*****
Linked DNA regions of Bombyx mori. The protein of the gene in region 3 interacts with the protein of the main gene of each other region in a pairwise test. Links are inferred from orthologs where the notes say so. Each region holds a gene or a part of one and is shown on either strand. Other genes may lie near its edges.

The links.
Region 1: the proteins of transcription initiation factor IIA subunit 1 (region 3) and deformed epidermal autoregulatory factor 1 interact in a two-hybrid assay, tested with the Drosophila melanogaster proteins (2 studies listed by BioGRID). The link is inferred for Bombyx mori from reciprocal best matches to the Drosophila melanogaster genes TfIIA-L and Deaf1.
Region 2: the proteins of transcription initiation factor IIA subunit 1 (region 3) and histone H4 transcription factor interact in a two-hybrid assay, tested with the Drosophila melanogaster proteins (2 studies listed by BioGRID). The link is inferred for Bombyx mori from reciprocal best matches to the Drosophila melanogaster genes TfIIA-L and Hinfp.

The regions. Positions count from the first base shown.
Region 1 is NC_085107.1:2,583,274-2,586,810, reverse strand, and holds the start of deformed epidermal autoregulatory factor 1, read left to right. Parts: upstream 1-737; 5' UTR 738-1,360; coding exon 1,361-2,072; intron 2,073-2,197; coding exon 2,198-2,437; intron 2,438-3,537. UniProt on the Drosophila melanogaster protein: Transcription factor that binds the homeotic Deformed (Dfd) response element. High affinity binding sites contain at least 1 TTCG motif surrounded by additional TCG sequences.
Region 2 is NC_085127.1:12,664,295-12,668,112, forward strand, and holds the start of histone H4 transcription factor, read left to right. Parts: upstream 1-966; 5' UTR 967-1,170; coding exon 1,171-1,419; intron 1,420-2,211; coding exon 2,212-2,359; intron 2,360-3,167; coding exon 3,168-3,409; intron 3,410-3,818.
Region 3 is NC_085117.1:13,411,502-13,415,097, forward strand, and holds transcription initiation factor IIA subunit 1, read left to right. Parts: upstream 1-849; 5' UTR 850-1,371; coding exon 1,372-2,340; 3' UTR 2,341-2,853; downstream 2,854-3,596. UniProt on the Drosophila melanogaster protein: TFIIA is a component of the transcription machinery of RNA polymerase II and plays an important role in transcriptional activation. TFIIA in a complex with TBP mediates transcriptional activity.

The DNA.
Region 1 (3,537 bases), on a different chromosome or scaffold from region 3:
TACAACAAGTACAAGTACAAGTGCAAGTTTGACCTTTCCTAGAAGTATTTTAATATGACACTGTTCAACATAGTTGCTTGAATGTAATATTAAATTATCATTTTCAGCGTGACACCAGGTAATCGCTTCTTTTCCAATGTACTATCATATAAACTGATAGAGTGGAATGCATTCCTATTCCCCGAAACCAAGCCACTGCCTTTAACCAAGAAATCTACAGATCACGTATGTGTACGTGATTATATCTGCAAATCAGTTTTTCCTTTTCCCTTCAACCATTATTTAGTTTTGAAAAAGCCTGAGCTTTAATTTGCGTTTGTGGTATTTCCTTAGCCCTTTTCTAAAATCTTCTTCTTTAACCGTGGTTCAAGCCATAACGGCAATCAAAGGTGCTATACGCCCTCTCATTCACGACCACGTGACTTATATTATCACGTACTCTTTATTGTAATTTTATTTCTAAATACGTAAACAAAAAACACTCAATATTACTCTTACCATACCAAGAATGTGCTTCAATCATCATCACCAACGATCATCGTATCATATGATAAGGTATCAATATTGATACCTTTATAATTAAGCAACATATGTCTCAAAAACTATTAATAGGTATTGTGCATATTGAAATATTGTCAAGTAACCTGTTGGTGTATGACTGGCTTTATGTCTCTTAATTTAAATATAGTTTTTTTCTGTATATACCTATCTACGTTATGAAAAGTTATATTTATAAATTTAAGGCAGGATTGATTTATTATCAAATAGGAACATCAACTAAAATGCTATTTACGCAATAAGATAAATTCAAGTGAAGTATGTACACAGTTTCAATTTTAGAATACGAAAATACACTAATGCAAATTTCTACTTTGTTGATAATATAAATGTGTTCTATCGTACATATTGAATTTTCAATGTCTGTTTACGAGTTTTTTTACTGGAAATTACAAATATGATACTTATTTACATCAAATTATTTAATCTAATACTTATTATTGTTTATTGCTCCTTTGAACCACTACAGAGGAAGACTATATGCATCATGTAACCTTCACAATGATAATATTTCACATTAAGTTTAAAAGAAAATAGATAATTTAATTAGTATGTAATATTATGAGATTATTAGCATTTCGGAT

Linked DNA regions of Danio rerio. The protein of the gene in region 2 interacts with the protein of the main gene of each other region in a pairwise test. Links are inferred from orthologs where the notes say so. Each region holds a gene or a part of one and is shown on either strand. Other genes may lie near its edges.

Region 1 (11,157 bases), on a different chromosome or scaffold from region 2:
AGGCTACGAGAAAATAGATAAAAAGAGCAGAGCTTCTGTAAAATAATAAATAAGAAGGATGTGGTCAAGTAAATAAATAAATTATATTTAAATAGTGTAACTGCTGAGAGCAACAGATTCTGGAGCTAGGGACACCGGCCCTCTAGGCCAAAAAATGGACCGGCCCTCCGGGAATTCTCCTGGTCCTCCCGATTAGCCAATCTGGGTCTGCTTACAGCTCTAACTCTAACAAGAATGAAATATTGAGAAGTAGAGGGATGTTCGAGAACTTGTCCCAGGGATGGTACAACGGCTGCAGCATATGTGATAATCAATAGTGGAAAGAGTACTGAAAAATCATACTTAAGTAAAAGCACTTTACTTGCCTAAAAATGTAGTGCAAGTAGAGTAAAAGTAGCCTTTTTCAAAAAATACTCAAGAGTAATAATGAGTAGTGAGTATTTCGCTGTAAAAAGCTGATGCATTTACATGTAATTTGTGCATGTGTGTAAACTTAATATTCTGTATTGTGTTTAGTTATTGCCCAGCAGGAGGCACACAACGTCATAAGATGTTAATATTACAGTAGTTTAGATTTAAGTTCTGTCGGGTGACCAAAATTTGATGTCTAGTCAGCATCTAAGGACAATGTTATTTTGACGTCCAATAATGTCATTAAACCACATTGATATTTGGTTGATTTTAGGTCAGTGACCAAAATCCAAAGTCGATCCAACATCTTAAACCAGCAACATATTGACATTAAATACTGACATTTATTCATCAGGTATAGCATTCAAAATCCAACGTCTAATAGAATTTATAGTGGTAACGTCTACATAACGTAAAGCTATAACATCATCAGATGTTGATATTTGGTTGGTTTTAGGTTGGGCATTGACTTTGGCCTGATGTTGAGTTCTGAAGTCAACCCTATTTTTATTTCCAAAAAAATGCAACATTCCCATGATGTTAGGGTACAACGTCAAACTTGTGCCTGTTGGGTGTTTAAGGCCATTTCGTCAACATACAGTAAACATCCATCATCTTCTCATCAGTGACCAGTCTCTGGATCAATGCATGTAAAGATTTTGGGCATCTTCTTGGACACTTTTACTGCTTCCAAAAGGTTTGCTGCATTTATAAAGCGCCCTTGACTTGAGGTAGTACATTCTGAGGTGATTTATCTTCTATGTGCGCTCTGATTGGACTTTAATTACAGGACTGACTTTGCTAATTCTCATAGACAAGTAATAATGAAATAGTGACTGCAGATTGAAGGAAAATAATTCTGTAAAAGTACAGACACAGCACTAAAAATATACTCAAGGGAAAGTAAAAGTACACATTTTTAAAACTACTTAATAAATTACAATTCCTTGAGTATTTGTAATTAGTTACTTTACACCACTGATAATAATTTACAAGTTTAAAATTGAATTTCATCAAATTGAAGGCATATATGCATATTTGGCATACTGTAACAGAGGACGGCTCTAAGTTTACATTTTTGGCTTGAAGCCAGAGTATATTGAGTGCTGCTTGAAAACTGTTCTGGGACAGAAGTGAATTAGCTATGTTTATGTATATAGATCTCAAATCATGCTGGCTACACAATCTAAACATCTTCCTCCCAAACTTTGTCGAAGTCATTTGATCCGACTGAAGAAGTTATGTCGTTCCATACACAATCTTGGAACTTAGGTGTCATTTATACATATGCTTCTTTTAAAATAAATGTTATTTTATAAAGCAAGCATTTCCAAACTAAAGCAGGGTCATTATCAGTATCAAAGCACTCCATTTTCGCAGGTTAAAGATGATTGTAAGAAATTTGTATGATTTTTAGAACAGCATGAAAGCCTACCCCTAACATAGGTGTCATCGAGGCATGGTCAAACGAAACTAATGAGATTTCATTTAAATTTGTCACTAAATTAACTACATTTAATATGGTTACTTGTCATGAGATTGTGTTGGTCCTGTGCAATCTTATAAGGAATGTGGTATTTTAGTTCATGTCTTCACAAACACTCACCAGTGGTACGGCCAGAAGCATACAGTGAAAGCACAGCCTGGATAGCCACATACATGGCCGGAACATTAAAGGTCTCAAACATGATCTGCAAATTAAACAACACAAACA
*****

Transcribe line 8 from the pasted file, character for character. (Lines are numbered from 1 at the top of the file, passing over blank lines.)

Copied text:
Region 3 is NC_085117.1:13,411,502-13,415,097, forward strand, and holds transcription initiation factor IIA subunit 1, read left to right. Parts: upstream 1-849; 5' UTR 850-1,371; coding exon 1,372-2,340; 3' UTR 2,341-2,853; downstream 2,854-3,596. UniProt on the Drosophila melanogaster protein: TFIIA is a component of the transcription machinery of RNA polymerase II and plays an important role in transcriptional activation. TFIIA in a complex with TBP mediates transcriptional activity.